Insurance giant WellPoint slams WH rhetoric

WellPoint CEO Angela Braly has blasted the White House for allegations against her company that she said "grossly misrepresents" reality.

Braly is upset with allegations that the embattled insurer has been singling out women with breast cancer to dump them off its rolls.

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In a sharply worded letter dated Sunday that was obtained by The Hill, Braly told President Obama she was “disappointed to hear you repeat false information” during the president’s weekly address. She said WellPoint in 2009 covered about 200,000 women with breast cancer at a cost of almost $2 billion and rescinded only four policies.

The letter comes as federal regulators prepare to issue guidance on a host of provisions created by the new health care overhaul. Stakeholders, especially insurance companies, have until now been casting themselves as eager to work collaboratively with the Department of Health and Human Services and have committed to making a number of changes even before the new law requires them to.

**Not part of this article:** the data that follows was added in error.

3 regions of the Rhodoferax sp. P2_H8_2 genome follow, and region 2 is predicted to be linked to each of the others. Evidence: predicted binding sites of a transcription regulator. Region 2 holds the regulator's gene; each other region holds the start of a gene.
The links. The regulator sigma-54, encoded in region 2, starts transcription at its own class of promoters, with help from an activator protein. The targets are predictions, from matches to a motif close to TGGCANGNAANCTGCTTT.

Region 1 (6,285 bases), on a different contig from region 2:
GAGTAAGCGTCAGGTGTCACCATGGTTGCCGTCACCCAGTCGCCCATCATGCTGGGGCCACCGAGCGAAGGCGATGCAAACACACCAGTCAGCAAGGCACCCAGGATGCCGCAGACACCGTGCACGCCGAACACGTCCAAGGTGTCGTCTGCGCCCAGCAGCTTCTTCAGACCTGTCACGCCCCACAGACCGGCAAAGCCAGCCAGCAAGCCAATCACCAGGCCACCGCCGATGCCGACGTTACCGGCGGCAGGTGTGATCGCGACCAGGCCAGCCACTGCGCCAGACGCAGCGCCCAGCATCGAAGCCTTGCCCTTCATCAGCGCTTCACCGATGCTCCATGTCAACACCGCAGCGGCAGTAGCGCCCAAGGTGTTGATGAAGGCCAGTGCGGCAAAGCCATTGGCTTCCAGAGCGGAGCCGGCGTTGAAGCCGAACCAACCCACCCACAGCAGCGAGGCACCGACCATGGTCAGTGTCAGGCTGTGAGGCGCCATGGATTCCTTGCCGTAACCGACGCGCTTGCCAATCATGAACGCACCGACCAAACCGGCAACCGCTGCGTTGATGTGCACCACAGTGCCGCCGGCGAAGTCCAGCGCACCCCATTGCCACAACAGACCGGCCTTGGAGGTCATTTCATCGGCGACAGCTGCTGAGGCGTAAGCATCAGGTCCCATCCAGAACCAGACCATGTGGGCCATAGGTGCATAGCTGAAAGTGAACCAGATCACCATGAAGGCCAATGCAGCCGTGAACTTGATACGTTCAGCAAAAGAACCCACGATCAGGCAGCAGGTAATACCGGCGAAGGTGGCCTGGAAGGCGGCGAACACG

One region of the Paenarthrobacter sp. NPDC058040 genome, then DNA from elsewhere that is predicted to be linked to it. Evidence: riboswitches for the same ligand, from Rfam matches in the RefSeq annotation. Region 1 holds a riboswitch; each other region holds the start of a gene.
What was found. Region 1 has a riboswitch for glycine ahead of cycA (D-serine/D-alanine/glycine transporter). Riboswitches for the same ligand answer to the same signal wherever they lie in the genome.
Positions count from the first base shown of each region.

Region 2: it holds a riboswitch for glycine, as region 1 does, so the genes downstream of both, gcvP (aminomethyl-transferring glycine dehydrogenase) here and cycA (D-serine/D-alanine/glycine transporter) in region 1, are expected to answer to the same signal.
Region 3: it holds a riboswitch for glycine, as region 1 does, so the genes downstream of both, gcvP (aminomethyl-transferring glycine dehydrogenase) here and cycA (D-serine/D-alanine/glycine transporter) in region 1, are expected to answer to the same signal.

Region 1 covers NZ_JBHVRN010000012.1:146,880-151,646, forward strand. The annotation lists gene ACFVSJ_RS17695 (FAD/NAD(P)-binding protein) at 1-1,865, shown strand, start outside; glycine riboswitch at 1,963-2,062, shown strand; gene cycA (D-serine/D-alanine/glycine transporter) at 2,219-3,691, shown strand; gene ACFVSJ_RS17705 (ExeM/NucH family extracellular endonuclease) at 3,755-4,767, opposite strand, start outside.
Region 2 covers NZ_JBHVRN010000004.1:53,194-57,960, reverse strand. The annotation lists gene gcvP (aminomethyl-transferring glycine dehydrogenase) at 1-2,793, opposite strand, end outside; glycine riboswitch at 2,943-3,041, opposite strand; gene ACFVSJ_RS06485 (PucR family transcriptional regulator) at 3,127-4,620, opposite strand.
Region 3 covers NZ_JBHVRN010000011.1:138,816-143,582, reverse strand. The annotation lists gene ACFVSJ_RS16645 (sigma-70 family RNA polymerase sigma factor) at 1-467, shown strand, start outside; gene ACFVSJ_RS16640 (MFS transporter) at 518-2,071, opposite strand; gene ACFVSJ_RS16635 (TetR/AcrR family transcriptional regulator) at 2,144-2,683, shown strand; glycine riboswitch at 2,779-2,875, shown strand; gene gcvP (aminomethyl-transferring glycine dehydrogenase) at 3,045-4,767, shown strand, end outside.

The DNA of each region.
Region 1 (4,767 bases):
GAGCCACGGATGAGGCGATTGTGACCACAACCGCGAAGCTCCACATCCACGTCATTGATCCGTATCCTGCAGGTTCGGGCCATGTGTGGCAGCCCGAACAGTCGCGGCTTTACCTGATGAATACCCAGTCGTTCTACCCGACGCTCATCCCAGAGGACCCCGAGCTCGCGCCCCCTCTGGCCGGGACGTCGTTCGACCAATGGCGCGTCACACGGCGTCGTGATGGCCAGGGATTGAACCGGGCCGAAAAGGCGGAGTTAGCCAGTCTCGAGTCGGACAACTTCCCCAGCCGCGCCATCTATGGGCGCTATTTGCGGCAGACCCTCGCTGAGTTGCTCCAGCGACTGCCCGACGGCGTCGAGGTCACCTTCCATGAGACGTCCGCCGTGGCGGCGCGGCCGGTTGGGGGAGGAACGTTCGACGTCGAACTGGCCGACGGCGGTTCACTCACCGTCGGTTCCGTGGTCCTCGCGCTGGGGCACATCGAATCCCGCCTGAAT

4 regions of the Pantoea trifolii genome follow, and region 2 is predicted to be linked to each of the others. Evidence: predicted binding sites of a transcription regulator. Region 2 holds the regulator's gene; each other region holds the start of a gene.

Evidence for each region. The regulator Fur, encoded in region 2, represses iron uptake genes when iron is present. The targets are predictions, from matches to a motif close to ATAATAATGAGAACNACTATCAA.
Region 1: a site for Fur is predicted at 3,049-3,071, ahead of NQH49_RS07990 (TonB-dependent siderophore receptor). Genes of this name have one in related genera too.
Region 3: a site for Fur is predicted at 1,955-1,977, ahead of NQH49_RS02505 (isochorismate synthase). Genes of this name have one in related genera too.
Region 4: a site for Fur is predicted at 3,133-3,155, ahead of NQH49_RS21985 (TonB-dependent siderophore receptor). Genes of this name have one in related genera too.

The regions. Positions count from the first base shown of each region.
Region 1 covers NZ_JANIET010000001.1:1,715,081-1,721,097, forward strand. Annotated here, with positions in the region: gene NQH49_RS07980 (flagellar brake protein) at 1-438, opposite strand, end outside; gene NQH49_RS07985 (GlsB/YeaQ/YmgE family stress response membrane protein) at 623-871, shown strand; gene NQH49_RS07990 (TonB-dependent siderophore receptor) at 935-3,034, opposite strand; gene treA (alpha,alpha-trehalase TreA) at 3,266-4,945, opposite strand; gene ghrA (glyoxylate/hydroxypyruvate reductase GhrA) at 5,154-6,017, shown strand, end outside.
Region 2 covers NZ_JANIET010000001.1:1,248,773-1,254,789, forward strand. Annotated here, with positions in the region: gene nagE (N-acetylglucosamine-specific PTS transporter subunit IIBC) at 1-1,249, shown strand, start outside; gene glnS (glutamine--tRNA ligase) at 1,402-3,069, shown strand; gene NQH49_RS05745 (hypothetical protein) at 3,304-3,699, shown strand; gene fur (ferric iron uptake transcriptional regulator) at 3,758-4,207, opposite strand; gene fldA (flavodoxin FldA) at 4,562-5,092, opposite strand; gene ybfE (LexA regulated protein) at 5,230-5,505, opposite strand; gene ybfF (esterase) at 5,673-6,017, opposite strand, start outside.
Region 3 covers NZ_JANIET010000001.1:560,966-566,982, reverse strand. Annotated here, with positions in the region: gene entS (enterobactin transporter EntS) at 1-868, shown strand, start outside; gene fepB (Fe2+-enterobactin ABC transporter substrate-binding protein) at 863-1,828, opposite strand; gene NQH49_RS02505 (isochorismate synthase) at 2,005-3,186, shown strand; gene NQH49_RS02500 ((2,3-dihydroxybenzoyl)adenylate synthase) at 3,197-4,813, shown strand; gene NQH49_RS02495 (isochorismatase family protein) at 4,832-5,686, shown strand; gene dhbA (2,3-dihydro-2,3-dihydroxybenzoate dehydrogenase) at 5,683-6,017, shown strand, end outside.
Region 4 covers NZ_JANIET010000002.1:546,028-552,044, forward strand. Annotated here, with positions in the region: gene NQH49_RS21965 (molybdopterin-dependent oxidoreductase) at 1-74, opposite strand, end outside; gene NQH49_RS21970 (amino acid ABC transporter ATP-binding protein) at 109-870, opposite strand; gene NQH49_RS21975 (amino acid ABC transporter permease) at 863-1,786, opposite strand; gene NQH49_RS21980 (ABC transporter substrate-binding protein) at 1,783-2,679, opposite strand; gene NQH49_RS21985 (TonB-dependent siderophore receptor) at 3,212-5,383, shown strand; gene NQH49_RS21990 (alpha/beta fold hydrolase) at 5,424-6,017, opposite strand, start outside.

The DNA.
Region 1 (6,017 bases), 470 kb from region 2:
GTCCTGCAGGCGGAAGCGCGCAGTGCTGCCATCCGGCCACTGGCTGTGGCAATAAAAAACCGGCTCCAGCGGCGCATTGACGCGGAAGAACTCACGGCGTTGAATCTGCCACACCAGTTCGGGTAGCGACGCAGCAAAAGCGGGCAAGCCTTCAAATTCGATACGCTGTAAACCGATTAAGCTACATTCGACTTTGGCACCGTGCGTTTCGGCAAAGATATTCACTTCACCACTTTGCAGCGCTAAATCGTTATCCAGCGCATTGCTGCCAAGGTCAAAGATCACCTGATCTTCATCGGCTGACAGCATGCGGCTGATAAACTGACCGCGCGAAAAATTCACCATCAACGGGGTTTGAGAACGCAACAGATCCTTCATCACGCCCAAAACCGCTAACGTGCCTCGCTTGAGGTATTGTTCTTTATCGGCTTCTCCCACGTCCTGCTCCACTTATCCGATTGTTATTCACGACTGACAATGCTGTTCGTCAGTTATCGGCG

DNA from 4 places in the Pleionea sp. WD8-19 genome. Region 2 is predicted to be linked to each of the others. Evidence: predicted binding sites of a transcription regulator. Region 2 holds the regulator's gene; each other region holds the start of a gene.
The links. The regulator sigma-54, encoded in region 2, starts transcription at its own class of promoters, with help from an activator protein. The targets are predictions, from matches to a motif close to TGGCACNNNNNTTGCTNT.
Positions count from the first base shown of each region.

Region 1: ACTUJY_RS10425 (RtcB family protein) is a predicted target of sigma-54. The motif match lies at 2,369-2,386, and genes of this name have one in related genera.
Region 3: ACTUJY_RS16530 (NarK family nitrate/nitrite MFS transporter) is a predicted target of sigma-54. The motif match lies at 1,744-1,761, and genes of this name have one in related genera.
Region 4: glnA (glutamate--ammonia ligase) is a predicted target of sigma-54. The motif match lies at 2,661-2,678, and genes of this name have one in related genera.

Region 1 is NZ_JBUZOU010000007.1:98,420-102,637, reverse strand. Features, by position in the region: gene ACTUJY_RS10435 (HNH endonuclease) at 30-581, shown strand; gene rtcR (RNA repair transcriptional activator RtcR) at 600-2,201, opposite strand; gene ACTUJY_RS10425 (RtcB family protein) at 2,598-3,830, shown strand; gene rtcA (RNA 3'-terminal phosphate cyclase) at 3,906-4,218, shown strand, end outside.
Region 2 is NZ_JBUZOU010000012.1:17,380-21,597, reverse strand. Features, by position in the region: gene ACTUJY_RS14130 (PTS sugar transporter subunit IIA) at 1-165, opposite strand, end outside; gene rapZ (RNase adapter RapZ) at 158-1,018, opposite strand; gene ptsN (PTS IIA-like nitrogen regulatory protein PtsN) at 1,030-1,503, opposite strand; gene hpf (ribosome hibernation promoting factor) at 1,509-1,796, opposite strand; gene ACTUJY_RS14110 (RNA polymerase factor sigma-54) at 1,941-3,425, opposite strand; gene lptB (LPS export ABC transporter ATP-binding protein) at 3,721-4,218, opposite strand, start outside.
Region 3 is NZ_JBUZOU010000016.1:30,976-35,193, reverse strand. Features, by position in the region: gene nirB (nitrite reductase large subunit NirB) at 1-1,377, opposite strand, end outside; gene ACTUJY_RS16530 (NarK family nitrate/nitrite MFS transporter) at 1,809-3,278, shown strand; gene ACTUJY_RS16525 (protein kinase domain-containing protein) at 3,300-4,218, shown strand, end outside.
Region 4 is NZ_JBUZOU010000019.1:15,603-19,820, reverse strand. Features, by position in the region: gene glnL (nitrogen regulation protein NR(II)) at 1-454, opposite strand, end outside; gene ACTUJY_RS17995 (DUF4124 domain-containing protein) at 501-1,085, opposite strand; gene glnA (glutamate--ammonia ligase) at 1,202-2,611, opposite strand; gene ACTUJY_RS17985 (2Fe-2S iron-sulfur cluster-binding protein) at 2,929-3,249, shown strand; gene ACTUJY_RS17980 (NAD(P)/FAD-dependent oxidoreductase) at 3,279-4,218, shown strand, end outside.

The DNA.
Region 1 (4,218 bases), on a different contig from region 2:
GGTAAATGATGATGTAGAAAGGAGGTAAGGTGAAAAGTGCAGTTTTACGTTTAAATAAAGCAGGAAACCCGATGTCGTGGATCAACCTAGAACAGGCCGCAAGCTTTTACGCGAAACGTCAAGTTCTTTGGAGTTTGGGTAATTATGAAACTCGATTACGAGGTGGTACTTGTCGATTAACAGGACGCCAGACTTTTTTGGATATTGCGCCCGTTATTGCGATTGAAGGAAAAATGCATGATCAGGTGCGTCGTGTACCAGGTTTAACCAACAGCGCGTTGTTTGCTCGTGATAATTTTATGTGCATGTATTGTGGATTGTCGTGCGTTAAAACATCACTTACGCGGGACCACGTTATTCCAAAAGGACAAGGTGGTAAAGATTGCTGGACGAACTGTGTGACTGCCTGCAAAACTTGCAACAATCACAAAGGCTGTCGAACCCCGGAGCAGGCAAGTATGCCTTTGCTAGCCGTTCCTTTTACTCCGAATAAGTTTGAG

HHS and the Treasury and Labor departments this morning issued guidance on a provision requiring insurers to allow children to stay on their parents’ health plans until they turn 26.  The preliminary rule, on which the public is invited to weigh in, would allow both married and unmarried children to qualify, but does not extend to young adults who currently have insurance offered through their job. A number of insurers – including WellPoint – have vowed to offer dependent coverage this month even though the new law only requires them to do so starting Sept. 23.

Regulators are also seeking public comment on new rules requiring health plans to spend a minimum portion of customers’ premiums on health care rather than administrative costs.

“Mr. President,” Braly wrote, “this country has a long history of coming together after tough debates. The implementation of the new health care reform law should be no different. If we are going to make this law work on behalf of all Americans, the attacks on the health insurance industry – an industry that provides valued coverage for more than 200 million Americans – must end.”